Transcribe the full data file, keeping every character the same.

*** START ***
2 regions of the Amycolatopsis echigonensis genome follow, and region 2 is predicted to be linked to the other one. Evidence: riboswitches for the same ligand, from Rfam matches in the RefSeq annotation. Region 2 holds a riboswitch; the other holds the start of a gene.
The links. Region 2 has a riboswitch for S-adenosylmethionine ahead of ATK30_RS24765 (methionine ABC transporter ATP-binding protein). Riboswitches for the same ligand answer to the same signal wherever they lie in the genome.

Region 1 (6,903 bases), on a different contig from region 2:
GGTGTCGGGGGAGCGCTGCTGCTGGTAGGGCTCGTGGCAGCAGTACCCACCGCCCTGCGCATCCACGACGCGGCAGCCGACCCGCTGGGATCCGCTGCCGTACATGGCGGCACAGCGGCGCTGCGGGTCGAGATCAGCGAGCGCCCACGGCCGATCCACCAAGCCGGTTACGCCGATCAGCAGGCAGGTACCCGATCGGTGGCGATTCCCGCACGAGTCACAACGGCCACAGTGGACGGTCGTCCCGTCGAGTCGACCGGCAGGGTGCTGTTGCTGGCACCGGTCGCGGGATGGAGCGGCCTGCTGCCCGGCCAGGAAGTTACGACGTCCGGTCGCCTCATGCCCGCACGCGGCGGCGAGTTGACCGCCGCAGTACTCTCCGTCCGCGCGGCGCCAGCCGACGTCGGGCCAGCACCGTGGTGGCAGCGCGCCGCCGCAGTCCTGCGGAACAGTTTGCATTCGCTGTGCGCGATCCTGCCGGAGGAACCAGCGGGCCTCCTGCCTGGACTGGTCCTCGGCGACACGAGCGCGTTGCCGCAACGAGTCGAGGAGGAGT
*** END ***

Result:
2 regions of the Amycolatopsis echigonensis genome follow, and region 2 is predicted to be linked to the other one. Evidence: riboswitches for the same ligand, from Rfam matches in the RefSeq annotation. Region 2 holds a riboswitch; the other holds the start of a gene.
The links. Region 2 has a riboswitch for S-adenosylmethionine ahead of ATK30_RS24765 (methionine ABC transporter ATP-binding protein). Riboswitches for the same ligand answer to the same signal wherever they lie in the genome.

Region 1 (6,903 bases), on a different contig from region 2:
GGTGTCGGGGGAGCGCTGCTGCTGGTAGGGCTCGTGGCAGCAGTACCCACCGCCCTGCGCATCCACGACGCGGCAGCCGACCCGCTGGGATCCGCTGCCGTACATGGCGGCACAGCGGCGCTGCGGGTCGAGATCAGCGAGCGCCCACGGCCGATCCACCAAGCCGGTTACGCCGATCAGCAGGCAGGTACCCGATCGGTGGCGATTCCCGCACGAGTCACAACGGCCACAGTGGACGGTCGTCCCGTCGAGTCGACCGGCAGGGTGCTGTTGCTGGCACCGGTCGCGGGATGGAGCGGCCTGCTGCCCGGCCAGGAAGTTACGACGTCCGGTCGCCTCATGCCCGCACGCGGCGGCGAGTTGACCGCCGCAGTACTCTCCGTCCGCGCGGCGCCAGCCGACGTCGGGCCAGCACCGTGGTGGCAGCGCGCCGCCGCAGTCCTGCGGAACAGTTTGCATTCGCTGTGCGCGATCCTGCCGGAGGAACCAGCGGGCCTCCTGCCTGGACTGGTCCTCGGCGACACGAGCGCGTTGCCGCAACGAGTCGAGGAGGAGT